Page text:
“It is. It’s the dragon word for it, really. I call it that because of the dragons. The rest of the continent calls these the Red Lands or the Red Desert…”

“Dragon word? They can talk?”Good_Sister,_Bad_Sis_Cover_for_Kindle

Good Sister, Bad Sister, Ch. 11

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Carol Marrs Phipps and Tom Phipps

Wizard Razzmorten takes Hubba Hubba to See the King and Queen

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Razzmorten cleared his throat. Hubba Hubba straightened up at once, giving himself a feather fluffing shake. “Well Queen, how could you possibly have known it was me?”

“Oh, Hubba Hubba! I’d know you anywhere.”Scan10074

Hubba Hubba drew back his head and thrust it forth in a gawk of bewilderment at Razzmorten. Razmorten gave a wide-eyed shrug. “I hate to dampen this merry reunion, but time may be pressing,” he said. “Hubba Hubba has a message from your sister, regarding Rose and Lukus.”

“Ugleeuh!” cried King Hebraun, springing to his feet. “She hasn’t harmed them, has she?”

“No, no. I wouldn’t think so,” said Razzmorten, handing Ugleeuh’s note to Hebraun. “She has decided to blackmail you. She plans to be set free from the Chokewood Forest. It seems she has Rose and Lukus at her cottage and plans to give their freedom for hers. See for yourself.”

King Hebraun quickly read the missive and handed it to Minuet. “Father!” she choked. “You said Ugleeuh could cause no more harm once she was exiled.”

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“Not outside of her part of the Chokewoods,” said Razzmorten, as he gently picked up her hand. “I can’t imagine that she had any way of abducting them. They had to have gone there on their own, and most likely to answer some of the questions which Rose was asking all around, right prior to their disappearance. No, Ugleeuh has not been any sort of hazard outside her boundaries from the time we sent her there until this very minute, but this extortion of hers is her design to change all that. Meanwhile, the children must be safe. Stop and think. Ugleeuh is evil, but she’s no fool. She’d hardly destroy the one and only chance she’s had to end her exile. She’ll not harm Rose and Lukus as long as there’s any chance she can use them to get free.”

“He’s right,” cawed Hubba Hubba. “In all the years I’ve spent with her, she never suggested harming a feather on my body until I refused to come here. Then she threatened
to cook me. And I have an idea. When I left, Ugleeuh gave me this scrying crystal so I’d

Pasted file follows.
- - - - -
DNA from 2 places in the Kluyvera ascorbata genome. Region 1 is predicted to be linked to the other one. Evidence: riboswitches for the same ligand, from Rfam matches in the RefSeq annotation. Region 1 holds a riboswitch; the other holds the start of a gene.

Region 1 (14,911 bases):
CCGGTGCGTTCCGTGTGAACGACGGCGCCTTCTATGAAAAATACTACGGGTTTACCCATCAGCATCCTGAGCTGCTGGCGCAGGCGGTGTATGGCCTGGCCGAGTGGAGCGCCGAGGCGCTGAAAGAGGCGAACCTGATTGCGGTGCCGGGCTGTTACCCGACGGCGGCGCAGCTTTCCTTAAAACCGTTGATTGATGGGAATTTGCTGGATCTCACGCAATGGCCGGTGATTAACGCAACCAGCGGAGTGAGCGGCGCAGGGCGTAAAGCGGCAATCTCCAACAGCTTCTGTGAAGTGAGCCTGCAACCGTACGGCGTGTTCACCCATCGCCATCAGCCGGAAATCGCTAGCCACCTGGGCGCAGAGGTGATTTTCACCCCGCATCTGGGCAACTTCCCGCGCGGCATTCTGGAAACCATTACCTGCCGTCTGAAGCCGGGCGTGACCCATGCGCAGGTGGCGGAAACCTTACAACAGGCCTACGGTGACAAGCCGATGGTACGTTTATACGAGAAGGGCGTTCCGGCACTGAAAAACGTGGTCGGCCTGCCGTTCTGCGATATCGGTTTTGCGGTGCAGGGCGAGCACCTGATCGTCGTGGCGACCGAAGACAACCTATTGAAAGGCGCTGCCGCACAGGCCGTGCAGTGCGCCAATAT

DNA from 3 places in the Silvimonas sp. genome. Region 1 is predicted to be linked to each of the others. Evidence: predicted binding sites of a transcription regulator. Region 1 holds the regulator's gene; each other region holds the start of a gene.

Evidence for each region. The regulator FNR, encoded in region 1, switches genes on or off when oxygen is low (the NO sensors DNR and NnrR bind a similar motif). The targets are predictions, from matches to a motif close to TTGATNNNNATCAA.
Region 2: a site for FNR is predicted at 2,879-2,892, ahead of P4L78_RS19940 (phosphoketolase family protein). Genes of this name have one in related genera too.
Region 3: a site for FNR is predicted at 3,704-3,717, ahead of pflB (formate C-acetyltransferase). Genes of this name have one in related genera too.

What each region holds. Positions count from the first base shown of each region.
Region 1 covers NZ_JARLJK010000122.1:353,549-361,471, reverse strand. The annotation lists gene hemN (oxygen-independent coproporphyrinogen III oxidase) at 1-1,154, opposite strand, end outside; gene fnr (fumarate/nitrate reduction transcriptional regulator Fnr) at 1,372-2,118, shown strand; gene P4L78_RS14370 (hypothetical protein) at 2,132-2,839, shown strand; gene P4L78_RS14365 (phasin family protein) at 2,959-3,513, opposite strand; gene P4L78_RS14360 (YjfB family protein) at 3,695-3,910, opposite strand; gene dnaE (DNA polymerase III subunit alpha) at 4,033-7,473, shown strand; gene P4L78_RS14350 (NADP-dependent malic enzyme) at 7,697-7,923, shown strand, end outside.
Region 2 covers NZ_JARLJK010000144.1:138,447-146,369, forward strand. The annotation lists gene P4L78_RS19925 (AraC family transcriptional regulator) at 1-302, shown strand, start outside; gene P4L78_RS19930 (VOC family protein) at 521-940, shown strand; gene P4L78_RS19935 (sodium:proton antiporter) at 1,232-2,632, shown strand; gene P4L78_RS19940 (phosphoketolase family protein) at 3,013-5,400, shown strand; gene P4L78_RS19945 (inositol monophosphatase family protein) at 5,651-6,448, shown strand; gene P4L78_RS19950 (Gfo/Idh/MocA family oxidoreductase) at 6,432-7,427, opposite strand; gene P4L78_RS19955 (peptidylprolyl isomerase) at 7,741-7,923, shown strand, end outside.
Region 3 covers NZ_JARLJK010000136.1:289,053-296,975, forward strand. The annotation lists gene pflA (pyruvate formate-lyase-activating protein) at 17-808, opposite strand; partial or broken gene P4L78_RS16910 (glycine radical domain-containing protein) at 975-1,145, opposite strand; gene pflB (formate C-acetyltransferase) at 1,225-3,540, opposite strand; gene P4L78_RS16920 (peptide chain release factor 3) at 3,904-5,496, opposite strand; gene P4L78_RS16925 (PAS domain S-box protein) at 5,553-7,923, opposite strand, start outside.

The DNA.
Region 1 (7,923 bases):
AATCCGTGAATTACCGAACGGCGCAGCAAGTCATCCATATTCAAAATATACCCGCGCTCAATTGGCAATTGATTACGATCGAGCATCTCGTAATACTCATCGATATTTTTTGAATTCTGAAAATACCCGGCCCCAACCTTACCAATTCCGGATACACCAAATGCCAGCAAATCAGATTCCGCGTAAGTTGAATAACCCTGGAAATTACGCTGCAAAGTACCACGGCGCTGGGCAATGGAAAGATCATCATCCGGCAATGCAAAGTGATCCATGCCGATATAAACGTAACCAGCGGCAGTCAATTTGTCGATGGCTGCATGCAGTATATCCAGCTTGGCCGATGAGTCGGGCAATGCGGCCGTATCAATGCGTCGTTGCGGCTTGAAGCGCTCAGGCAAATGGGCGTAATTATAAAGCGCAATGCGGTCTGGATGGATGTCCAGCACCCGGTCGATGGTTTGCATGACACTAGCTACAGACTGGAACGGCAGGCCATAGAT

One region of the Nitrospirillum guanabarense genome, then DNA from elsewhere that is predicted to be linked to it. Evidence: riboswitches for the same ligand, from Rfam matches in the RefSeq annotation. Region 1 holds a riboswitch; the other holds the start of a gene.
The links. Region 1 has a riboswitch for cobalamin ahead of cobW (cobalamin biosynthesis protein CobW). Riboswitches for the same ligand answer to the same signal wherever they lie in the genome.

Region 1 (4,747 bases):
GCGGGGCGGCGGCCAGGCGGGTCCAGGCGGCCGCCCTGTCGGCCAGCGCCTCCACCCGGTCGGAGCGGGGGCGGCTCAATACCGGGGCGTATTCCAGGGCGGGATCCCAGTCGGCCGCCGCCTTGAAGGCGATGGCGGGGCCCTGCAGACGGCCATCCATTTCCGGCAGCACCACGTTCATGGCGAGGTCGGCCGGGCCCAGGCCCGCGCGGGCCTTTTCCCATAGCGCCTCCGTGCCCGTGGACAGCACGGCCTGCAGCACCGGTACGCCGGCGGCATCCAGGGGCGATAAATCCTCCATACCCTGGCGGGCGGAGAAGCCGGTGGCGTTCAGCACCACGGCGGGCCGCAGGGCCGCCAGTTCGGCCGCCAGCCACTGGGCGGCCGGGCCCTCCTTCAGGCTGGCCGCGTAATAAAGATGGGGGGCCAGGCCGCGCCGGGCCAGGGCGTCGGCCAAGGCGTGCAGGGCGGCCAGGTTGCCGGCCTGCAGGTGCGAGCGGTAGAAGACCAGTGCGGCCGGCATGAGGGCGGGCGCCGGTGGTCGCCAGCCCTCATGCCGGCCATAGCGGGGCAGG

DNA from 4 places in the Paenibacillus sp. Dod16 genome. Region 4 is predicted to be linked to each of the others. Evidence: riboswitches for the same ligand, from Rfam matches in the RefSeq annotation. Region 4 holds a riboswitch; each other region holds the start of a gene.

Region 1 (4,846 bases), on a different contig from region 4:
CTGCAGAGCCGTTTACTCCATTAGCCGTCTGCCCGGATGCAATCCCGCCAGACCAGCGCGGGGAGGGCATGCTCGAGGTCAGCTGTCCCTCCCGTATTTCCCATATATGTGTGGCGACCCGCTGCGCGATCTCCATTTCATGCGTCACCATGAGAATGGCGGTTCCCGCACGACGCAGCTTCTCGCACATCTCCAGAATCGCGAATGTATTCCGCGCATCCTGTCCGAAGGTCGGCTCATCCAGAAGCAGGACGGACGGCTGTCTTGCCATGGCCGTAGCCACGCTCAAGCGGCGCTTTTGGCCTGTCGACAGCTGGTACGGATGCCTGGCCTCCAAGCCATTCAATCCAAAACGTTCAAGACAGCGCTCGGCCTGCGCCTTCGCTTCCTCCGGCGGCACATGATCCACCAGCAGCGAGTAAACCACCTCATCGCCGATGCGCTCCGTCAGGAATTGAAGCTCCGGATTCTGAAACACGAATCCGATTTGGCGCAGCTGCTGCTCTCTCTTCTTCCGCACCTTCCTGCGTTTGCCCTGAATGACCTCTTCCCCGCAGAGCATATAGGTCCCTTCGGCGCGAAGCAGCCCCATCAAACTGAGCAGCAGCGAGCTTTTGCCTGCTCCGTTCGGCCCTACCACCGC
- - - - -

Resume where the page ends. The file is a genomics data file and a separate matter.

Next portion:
be able to see her and the forest any time I wanted. Here. Try it to check on Rose and
Lukus. I’ll bet that will make you feel better.”

Minuet suddenly looked hopeful but Razzmorten sadly shook his head. “Your offer is grand, Hubba Hubba, but I’m afraid your crystal is useless. She’s managed to divine an astonishing barrier around her part of the forest to prevent being watched by any sort of crystal gazing. I certainly have tried to often enough.”

Hubba Hubba was stunned. “So!” he squawked with a shake of his feathers. “She lied again. She said she’d drop the protections and keep them down until I returned. Fool
that I am, I told her not to because she’d leave herself vulnerable. She told me that her
protections had been in place so long that no one would bother to spy on her. No wonder
she wasn’t worried. She’d no intention of dropping her protections all along.”

“Whoa Hubba Hubba,” said Razzorten, as he shared raised eyebrows with Hebraun and Minuet. “There was talk of dropping her protections?”

Crow-0056-A01“Talk. Yea.”

“Where’s this scrying crystal Ugleeuh gave you?”

“Right here, actually,” he said, looking down at his breast. “The crystal is the brooch fixed on my flight harness. But what difference does that make if it’s useless?”

Razzmorten was already unbuckling the harness, shaking his head to be silent while he slipped it off him. The king and queen anxiously crowded around. Hubba Hubba peered at the stone from Razzmorten’s shoulder, and nearly lost his balance when the old man whooped with glee. “It works! I see the forest. And look at this. There’s Ugleeuh flying above the trees on a broom. That’s a right novel talent. She certainly never did that before her exile. I suppose it’s no surprise that she’d develop her powers to while away the time there.”

“I despise the idea of her having any powers,” said Minuet. “Where do you suppose Rose and Lukus are?”